CVC Capital Partners is planning a £500m bid for McCarthy & Stone, the UK’s largest builder of retirement homes, in a further sign of confidence returning to the housebuilding sector.
The private equity group will join forces with Alan Bowkett, who resigned as the builder’s chairman last week to lead an offer.
Moelis & Co, the investment bank hired to carry out a strategic review, presented its recommendations to the board last week. Plans to float on the stock market are believed to have been ruled out for now.
A person close to CVC said an offer was being considered but was at an early stage. Jeremy Jensen, a non-executive director at the group, has replaced Mr Bowkett as chairman.
The housebuilding sector continues to show a revival after a slow recovery from the financial crisis.
Last month Crest Nicholson, which builds upmarket homes, completed the largest listing in London this year at £553m. Countrywide, the UK’s biggest estate agency by revenues and transaction volume, confirmed plans to raise £200m through a flotation.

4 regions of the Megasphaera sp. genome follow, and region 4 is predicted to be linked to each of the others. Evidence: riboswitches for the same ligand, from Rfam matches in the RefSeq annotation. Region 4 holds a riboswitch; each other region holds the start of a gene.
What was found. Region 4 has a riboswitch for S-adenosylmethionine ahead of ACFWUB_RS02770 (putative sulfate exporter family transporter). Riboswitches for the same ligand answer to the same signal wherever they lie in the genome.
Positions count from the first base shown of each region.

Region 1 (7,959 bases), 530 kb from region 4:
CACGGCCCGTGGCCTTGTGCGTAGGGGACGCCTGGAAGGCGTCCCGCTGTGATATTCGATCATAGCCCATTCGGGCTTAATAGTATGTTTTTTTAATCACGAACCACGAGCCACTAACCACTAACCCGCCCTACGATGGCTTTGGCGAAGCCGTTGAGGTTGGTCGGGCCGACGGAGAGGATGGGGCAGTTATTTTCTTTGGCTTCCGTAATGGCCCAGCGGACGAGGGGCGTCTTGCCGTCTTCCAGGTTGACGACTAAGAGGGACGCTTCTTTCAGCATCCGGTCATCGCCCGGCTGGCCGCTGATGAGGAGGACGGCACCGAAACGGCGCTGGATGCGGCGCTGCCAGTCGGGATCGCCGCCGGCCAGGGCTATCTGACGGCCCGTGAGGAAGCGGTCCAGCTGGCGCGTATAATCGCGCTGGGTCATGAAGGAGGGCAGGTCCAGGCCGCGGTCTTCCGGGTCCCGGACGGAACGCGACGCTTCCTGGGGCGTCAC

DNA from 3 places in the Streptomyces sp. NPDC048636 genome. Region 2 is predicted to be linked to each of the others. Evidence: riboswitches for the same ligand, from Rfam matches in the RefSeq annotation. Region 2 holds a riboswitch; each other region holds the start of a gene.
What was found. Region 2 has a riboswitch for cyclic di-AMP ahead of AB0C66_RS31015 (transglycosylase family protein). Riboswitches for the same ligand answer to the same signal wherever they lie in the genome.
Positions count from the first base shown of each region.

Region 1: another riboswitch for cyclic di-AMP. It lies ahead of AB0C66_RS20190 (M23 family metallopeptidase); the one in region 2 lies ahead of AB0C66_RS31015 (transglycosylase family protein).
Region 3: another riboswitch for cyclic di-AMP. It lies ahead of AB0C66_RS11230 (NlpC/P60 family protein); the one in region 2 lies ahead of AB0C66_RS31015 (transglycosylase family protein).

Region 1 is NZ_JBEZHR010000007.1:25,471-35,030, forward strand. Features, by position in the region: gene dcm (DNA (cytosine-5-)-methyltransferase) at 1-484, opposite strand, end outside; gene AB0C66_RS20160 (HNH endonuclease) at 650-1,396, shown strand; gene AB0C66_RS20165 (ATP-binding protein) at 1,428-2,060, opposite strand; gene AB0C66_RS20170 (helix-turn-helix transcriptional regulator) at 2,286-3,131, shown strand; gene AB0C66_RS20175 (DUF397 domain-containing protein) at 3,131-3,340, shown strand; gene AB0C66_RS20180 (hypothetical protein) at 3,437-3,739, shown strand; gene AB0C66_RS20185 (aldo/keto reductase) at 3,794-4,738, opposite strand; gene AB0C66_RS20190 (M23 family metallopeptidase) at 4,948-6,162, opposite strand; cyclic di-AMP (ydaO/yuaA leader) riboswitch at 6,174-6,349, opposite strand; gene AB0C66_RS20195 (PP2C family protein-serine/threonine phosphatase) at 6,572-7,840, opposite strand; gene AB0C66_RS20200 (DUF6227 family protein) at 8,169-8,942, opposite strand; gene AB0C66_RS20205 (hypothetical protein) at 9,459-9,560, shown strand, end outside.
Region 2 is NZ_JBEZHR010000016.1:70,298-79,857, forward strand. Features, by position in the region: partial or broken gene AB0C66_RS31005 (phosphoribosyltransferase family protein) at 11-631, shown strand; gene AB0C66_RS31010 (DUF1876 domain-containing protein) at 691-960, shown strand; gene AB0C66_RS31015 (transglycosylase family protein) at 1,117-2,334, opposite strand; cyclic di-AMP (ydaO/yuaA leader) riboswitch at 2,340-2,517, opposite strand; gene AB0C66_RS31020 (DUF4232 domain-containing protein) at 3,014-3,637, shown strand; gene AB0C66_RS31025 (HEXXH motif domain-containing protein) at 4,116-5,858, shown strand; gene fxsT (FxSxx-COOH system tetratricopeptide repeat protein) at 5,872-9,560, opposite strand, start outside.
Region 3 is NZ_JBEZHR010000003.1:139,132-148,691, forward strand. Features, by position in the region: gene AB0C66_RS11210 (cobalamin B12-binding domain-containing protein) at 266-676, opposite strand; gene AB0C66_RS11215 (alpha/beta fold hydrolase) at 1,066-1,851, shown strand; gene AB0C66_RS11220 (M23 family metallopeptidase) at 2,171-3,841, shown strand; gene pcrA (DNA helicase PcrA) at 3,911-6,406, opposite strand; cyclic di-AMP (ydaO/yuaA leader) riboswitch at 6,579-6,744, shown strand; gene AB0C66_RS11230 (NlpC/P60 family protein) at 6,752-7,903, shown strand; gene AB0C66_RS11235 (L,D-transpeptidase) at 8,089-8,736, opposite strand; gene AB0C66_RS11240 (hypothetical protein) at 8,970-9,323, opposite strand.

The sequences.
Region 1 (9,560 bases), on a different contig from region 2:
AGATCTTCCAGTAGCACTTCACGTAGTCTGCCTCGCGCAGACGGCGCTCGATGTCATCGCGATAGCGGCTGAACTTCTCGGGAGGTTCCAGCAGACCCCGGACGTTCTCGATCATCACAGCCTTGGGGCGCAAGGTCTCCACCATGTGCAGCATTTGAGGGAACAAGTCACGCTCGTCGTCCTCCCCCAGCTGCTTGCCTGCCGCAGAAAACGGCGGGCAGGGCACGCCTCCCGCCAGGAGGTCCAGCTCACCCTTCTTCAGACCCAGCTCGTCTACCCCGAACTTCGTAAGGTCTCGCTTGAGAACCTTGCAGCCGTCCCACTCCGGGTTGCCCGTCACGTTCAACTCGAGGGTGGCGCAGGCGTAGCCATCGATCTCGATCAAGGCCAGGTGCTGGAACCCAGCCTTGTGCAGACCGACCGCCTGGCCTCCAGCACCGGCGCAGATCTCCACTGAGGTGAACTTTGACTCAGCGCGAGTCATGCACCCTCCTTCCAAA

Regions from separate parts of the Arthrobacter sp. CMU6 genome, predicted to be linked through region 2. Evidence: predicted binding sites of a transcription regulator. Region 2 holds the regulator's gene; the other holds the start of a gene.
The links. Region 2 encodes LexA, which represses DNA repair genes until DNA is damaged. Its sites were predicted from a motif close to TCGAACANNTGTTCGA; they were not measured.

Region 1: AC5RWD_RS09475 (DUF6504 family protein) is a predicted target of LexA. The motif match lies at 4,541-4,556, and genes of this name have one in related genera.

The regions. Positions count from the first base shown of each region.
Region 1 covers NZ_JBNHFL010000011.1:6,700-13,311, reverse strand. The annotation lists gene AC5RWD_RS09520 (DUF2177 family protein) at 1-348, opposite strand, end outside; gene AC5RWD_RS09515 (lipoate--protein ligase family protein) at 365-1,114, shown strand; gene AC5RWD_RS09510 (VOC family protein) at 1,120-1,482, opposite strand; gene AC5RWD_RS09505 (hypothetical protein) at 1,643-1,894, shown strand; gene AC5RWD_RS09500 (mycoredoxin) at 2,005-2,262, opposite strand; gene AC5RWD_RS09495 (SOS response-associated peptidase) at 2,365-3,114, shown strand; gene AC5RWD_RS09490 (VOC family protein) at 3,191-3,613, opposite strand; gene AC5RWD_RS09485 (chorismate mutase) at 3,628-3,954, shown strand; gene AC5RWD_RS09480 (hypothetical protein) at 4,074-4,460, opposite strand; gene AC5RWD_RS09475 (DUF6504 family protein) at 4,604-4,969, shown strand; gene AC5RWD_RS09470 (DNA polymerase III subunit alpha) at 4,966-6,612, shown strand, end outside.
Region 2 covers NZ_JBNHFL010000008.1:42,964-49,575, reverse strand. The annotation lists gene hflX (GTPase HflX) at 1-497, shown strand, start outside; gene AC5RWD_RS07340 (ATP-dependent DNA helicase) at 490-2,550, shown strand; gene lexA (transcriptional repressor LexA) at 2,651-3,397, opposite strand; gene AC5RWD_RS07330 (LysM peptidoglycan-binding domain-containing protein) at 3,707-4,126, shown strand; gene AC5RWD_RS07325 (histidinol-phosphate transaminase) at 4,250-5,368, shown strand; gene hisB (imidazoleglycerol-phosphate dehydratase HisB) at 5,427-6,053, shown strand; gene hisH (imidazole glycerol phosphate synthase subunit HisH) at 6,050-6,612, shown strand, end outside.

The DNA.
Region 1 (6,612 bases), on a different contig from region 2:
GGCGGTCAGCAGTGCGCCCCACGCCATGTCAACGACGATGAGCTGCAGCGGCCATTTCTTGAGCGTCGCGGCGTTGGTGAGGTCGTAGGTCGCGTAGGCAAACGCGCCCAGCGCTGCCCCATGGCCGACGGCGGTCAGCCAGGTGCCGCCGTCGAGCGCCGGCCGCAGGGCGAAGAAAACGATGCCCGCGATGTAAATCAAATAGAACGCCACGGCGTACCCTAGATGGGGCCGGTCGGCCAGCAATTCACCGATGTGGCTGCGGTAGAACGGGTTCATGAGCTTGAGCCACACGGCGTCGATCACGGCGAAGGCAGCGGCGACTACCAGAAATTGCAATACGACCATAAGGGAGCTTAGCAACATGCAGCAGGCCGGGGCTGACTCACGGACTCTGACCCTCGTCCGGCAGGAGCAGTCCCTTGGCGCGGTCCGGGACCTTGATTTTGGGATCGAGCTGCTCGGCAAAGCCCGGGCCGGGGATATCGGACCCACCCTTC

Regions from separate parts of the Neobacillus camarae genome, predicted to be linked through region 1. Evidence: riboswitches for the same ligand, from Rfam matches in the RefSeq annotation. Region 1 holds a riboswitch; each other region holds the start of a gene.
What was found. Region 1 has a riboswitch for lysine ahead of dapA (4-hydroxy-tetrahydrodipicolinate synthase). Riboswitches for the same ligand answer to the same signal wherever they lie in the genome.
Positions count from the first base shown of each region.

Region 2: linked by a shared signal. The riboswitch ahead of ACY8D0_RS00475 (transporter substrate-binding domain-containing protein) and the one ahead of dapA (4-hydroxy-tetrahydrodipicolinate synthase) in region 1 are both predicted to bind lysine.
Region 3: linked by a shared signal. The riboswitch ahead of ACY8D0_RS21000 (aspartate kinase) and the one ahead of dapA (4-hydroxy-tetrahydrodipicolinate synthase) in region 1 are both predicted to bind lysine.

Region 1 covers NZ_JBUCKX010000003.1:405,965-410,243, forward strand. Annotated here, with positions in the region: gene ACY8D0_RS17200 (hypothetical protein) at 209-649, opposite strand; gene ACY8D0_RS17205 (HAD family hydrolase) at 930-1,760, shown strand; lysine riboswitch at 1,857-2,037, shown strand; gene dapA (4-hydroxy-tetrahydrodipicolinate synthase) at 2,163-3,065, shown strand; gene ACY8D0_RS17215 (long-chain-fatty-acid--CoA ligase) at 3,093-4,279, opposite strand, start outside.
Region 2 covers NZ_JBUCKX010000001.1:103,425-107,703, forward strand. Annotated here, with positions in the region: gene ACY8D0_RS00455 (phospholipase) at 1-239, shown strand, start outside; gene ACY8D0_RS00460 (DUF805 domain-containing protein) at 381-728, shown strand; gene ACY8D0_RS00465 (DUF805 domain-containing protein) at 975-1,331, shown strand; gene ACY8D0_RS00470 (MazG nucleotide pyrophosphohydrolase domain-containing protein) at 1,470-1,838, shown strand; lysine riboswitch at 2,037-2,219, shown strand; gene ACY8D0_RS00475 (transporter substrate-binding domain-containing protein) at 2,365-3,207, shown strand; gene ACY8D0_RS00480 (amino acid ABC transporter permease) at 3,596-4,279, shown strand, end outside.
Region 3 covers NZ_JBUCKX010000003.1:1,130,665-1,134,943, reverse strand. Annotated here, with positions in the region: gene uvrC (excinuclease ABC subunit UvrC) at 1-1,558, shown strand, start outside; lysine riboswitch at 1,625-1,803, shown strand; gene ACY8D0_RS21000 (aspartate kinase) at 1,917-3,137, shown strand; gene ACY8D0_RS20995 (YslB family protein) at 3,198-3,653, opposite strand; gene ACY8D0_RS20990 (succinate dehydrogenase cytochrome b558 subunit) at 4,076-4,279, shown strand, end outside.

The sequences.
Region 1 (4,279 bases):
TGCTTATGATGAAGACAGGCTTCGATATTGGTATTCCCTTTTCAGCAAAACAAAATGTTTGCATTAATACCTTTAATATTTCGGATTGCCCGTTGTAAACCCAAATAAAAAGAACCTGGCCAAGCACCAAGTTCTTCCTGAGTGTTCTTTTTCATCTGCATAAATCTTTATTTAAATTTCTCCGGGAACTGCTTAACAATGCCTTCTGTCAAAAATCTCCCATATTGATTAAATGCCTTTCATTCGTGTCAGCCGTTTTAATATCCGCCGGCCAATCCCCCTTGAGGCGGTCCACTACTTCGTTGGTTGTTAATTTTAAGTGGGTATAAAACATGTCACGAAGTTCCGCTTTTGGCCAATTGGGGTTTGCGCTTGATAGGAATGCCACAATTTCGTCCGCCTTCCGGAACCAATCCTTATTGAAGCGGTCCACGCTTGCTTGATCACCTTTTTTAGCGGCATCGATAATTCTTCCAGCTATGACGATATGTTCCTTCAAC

Despite stagnant house prices, Persimmon, Barratt, Redrow, Taylor Wimpey and Bovis have reported soaring profits growth in the past week. The sector has benefited from government schemes to boost the mortgage market.
McCarthy & Stone, which sold nearly 1,400 properties last year, posted its strongest financial performance since 2007 in October.
It said annual sales grew 12 per cent to £257.7m and underlying earnings rose 10 per cent to a five-year high of £39.9m, in spite of the difficult housing market.
McCarthy & Stone was taken private in a £1.1bn deal in 2006 by Sir Tom Hunter and billionaire brothers David and Simon Reuben. A debt-for-equity swap in 2009 left Lloyds Banking Group holding a 25 per cent stake, which it has recently sold to Goldman Sachs and TPG, the American private equity firm. The builder has £500m of debt due to mature in 2014.
The company, which employs about 700 people, has built about 45,000 retirement homes in the past 35 years.
CVC and McCarthy & Stone declined to comment.